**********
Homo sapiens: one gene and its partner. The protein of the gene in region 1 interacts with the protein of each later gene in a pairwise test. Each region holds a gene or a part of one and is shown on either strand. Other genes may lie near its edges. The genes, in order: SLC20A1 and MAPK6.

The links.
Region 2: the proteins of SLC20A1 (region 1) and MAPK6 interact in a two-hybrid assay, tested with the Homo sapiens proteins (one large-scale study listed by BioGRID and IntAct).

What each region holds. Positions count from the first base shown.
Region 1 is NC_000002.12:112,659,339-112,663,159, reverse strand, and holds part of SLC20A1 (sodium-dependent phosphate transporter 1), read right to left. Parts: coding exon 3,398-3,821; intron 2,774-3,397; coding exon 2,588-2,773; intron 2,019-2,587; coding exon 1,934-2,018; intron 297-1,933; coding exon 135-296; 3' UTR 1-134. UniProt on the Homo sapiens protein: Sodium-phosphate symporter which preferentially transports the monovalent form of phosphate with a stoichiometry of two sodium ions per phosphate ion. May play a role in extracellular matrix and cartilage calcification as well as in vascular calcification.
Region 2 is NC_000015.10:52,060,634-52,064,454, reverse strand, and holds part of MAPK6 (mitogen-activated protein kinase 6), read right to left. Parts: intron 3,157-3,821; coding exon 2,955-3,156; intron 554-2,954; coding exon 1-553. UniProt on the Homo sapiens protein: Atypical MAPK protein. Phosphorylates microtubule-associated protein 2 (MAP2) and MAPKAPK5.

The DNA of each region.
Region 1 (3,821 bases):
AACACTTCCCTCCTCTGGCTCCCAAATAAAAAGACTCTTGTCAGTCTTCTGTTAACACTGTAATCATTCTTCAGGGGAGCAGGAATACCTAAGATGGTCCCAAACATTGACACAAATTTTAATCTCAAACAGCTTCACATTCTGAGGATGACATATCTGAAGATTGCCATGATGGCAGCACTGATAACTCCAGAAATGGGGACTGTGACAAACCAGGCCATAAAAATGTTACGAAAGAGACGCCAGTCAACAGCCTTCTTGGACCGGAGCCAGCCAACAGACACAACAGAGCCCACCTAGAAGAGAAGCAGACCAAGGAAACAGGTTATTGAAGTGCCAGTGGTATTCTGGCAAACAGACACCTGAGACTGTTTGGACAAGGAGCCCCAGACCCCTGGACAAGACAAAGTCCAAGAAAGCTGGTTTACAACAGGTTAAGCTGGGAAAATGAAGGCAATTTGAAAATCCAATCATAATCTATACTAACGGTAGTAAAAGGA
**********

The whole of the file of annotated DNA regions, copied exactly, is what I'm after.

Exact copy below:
Homo sapiens: one gene and its partner. The protein of the gene in region 1 interacts with the protein of each later gene in a pairwise test. Each region holds a gene or a part of one and is shown on either strand. Other genes may lie near its edges. The genes, in order: SLC20A1 and MAPK6.

The links.
Region 2: the proteins of SLC20A1 (region 1) and MAPK6 interact in a two-hybrid assay, tested with the Homo sapiens proteins (one large-scale study listed by BioGRID and IntAct).

What each region holds. Positions count from the first base shown.
Region 1 is NC_000002.12:112,659,339-112,663,159, reverse strand, and holds part of SLC20A1 (sodium-dependent phosphate transporter 1), read right to left. Parts: coding exon 3,398-3,821; intron 2,774-3,397; coding exon 2,588-2,773; intron 2,019-2,587; coding exon 1,934-2,018; intron 297-1,933; coding exon 135-296; 3' UTR 1-134. UniProt on the Homo sapiens protein: Sodium-phosphate symporter which preferentially transports the monovalent form of phosphate with a stoichiometry of two sodium ions per phosphate ion. May play a role in extracellular matrix and cartilage calcification as well as in vascular calcification.
Region 2 is NC_000015.10:52,060,634-52,064,454, reverse strand, and holds part of MAPK6 (mitogen-activated protein kinase 6), read right to left. Parts: intron 3,157-3,821; coding exon 2,955-3,156; intron 554-2,954; coding exon 1-553. UniProt on the Homo sapiens protein: Atypical MAPK protein. Phosphorylates microtubule-associated protein 2 (MAP2) and MAPKAPK5.

The DNA of each region.
Region 1 (3,821 bases):
AACACTTCCCTCCTCTGGCTCCCAAATAAAAAGACTCTTGTCAGTCTTCTGTTAACACTGTAATCATTCTTCAGGGGAGCAGGAATACCTAAGATGGTCCCAAACATTGACACAAATTTTAATCTCAAACAGCTTCACATTCTGAGGATGACATATCTGAAGATTGCCATGATGGCAGCACTGATAACTCCAGAAATGGGGACTGTGACAAACCAGGCCATAAAAATGTTACGAAAGAGACGCCAGTCAACAGCCTTCTTGGACCGGAGCCAGCCAACAGACACAACAGAGCCCACCTAGAAGAGAAGCAGACCAAGGAAACAGGTTATTGAAGTGCCAGTGGTATTCTGGCAAACAGACACCTGAGACTGTTTGGACAAGGAGCCCCAGACCCCTGGACAAGACAAAGTCCAAGAAAGCTGGTTTACAACAGGTTAAGCTGGGAAAATGAAGGCAATTTGAAAATCCAATCATAATCTATACTAACGGTAGTAAAAGGA